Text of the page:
Just as the Cold War led the United States to build a ring of military bases from Western Europe to Northeast Asia to defend against the Soviet Union, the twenty-first century will require a force posture that is similarly bold and forward-thinking. Deputy Assistant Secretary of Defense for Strategy Andy Hoehn, who has been quietly leading the review of U.S. global military posture inside the Pentagon, underscored the scope of the coming changes in a recent interview: “The unprecedented destructive power of terrorists–and the recognition that you will have to deal with them before they deal with you–means that we will have to be out acting in the world in places that are very unfamiliar to us. We will have to make them familiar.”
Already, details of the Pentagon’s plan for the global force posture have crept into view. General James Jones, the former Marine commandant who is now commander of the U.S. European Command (EUCOM) as well as Supreme Allied Commander of NATO Operations, is one of the most prescient and ardent advocates for the realignment of U.S. forces abroad. In his own area of responsibility, General Jones has spoken repeatedly of the need to draw U.S. forces out of their Cold War-era garrisons and redeploy them to new bases in Eastern European countries such as Romania, Bulgaria, Hungary, and Poland. These installations would serve as “forward operating bases,” allowing the Pentagon to project power more quickly and effectively into the geopolitical hotspots of the Middle East and the Caspian region. Although the precise location and disposition of the new bases remains under discussion, the expeditionary nature of these deployments will require that they be more flexible and more mobile than their Cold War antecedents.
In fact, this future vision of a European force posture is already well on its way to reality. In Bulgaria and Romania, U.S. bases were established in support of Operation Iraqi Freedom, and–after the diplomatic contretemps with Turkey foreclosed the use of other U.S. installations in southeastern Europe–they proved invaluable. Training exercises traditionally held in Germany have shifted to the Czech Republic and Poland, drawn there by the vast tracts of open land, cheap operating costs, and more permissive environmental regulations.
An American military presence would also provide a security guarantee to the new democracies of Eastern Europe, thus consolidating the Pax Americana. In addition, it would provide a huge economic boon to struggling, post-communist economies. For both these reasons, local governments are eager to host U.S. soldiers. “It’s an accidental Marshall Plan,” says General Charles Wald, deputy commander of EUCOM.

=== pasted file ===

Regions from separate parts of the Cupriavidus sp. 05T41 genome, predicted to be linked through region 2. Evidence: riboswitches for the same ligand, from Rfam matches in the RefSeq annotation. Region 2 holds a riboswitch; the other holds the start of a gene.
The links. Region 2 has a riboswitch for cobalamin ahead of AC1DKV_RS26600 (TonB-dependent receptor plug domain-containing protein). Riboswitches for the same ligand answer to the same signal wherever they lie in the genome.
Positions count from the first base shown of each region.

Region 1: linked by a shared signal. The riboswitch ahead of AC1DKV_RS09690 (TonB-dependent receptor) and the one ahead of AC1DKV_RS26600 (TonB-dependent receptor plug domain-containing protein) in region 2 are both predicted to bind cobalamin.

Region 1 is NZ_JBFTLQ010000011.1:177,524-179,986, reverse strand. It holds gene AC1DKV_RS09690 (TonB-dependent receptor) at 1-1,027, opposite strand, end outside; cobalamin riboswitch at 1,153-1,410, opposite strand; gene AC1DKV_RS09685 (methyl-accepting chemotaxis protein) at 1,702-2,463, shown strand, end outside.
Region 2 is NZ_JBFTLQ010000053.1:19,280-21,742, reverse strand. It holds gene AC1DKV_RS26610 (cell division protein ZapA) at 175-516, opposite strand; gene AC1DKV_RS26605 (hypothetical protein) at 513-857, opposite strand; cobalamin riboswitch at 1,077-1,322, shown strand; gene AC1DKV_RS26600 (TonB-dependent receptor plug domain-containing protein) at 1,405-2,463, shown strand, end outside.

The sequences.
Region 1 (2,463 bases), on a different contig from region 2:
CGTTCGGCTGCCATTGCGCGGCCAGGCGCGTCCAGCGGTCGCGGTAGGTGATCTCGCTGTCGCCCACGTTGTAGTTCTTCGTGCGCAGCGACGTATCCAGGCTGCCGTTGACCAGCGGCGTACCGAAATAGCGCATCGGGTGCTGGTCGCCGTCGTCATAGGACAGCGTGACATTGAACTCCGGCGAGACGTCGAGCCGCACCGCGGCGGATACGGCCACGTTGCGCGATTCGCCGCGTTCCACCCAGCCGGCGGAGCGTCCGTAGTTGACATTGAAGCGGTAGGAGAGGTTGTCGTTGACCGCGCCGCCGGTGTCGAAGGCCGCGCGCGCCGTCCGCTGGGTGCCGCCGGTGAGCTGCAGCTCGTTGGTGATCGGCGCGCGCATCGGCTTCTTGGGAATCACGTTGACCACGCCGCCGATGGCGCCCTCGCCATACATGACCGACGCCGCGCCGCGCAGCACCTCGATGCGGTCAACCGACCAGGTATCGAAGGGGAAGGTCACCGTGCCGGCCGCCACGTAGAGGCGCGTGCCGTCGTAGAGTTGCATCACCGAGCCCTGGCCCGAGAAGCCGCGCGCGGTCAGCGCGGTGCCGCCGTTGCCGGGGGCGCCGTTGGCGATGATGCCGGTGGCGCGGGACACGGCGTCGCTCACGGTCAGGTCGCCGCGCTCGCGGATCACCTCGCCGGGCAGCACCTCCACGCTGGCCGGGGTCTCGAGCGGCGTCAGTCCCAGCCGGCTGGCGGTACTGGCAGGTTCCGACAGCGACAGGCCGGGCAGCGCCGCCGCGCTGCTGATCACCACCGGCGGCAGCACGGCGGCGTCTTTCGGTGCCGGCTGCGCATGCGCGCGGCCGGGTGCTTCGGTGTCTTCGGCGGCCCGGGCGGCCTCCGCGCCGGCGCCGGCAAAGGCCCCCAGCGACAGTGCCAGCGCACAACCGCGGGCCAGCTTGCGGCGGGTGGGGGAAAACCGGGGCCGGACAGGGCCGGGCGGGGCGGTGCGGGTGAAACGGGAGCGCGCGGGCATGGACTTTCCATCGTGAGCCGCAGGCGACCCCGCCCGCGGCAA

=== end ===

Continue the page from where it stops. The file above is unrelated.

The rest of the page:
Some commentators have suggested that the European realignment is driven not by the imperatives of global strategy but by the Bush administration’s anger with Germany for failing to back the United States in the war against Iraq. This line of argument, however, ignores the fact that the Pentagon has made clear that it intends to keep a great deal of infrastructure in Germany; Ramstein Air Base, for instance, is not going anywhere. More to the point, it also overlooks the force posture review unfolding across the rest of the globe–not just in Europe.
The Middle East
In the Middle East, victory against Saddam Hussein has allowed the Pentagon to begin pulling U.S. forces out of Saudi Arabia, making our access to the region less dependent on the fickle loyalties of the royal family and denying Osama bin Laden one of his main talking points. While 10,000 U.S. military personnel and 200 aircraft were deployed at Prince Sultan Air Base during the height of Operation Iraqi Freedom in March, everything but two small training missions will be gone by the end of this summer. Deputy Secretary of Defense Paul Wolfowitz has called this withdrawal an “almost unnoticed but huge” benefit of the war: “Just lifting that burden from the Saudis is itself going to open the door” to a more peaceful Middle East.
Even as the United States winds down its presence in Saudi Arabia, it is constructing a new force posture in the region. Although the Bush administration has promised that American troops will remain in Iraq “not a day longer than necessary” to secure a stable and decent government there, the protection of the embryonic Iraqi democracy is a duty that will likely extend for decades, much like our commitment to defend the fragile democracies of Western Europe from the Soviet Union after World War II. The Pentagon has disavowed reports in the New York Times and Jane’s Defence Weekly that it hopes to establish four quasi-permanent airbases in Iraq-at Bashur in the Kurdish north; Tallil in the south; H-1 in the west; and Baghdad International Airport–but the logic of such an arrangement is undeniable. At the same time, the United States will maintain access rights to airstrips and seaports across the Gulf, from Oman to Bahrain, which can be activated and expanded in the event of a regional crisis.
Nor will U.S. forces soon withdraw from Central Asia. At Manas Air Field in Kyrgyzstan, the Pentagon is upgrading its infrastructure from tents to mobile homes. “This place is so deep into Central Asia you’d hate to lose it,” says Colonel James Forrest, deputy commander of the base.  Although established in late 2001 to support operations against the Taliban in Afghanistan, Manas, and Khanabad Air Base in Uzbekistan remain valuable assets given U.S. interests in the region, which range from continued concern about Islamic militants to the massive oil and gas reserves there, not to mention proximity to the People’s Republic of China. At the same time, however, rebasing in Central Asia has required the United States to enter into defense pacts with corrupt, undemocratic regimes-the very kinds of government that are, in part, responsible for the broader problem of global terrorism. As the Pentagon engages in the broader exercise of reassessing its global force posture, its strategic analysis must be careful to balance the tactical advantages of these installations against their potential political costs.